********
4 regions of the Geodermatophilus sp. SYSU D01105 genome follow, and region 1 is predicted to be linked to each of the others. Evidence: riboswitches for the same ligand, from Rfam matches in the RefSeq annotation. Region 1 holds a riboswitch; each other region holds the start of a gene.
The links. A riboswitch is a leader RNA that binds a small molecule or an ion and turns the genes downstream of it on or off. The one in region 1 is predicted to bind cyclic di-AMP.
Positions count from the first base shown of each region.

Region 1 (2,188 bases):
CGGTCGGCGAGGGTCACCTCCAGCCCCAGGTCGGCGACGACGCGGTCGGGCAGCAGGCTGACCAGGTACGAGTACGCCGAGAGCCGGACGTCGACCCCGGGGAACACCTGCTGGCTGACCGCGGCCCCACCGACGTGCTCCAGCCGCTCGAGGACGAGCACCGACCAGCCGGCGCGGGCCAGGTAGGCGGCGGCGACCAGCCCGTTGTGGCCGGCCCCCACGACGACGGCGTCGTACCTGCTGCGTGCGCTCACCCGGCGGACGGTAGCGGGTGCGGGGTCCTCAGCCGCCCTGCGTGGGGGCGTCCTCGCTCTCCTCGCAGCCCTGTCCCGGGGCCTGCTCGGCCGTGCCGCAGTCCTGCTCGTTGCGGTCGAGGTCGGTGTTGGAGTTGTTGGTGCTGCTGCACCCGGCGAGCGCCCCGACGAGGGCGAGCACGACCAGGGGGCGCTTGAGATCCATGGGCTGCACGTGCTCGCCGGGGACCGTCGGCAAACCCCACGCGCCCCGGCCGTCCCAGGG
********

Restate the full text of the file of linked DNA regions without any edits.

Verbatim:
4 regions of the Geodermatophilus sp. SYSU D01105 genome follow, and region 1 is predicted to be linked to each of the others. Evidence: riboswitches for the same ligand, from Rfam matches in the RefSeq annotation. Region 1 holds a riboswitch; each other region holds the start of a gene.
The links. A riboswitch is a leader RNA that binds a small molecule or an ion and turns the genes downstream of it on or off. The one in region 1 is predicted to bind cyclic di-AMP.
Positions count from the first base shown of each region.

Region 1 (2,188 bases):
CGGTCGGCGAGGGTCACCTCCAGCCCCAGGTCGGCGACGACGCGGTCGGGCAGCAGGCTGACCAGGTACGAGTACGCCGAGAGCCGGACGTCGACCCCGGGGAACACCTGCTGGCTGACCGCGGCCCCACCGACGTGCTCCAGCCGCTCGAGGACGAGCACCGACCAGCCGGCGCGGGCCAGGTAGGCGGCGGCGACCAGCCCGTTGTGGCCGGCCCCCACGACGACGGCGTCGTACCTGCTGCGTGCGCTCACCCGGCGGACGGTAGCGGGTGCGGGGTCCTCAGCCGCCCTGCGTGGGGGCGTCCTCGCTCTCCTCGCAGCCCTGTCCCGGGGCCTGCTCGGCCGTGCCGCAGTCCTGCTCGTTGCGGTCGAGGTCGGTGTTGGAGTTGTTGGTGCTGCTGCACCCGGCGAGCGCCCCGACGAGGGCGAGCACGACCAGGGGGCGCTTGAGATCCATGGGCTGCACGTGCTCGCCGGGGACCGTCGGCAAACCCCACGCGCCCCGGCCGTCCCAGGG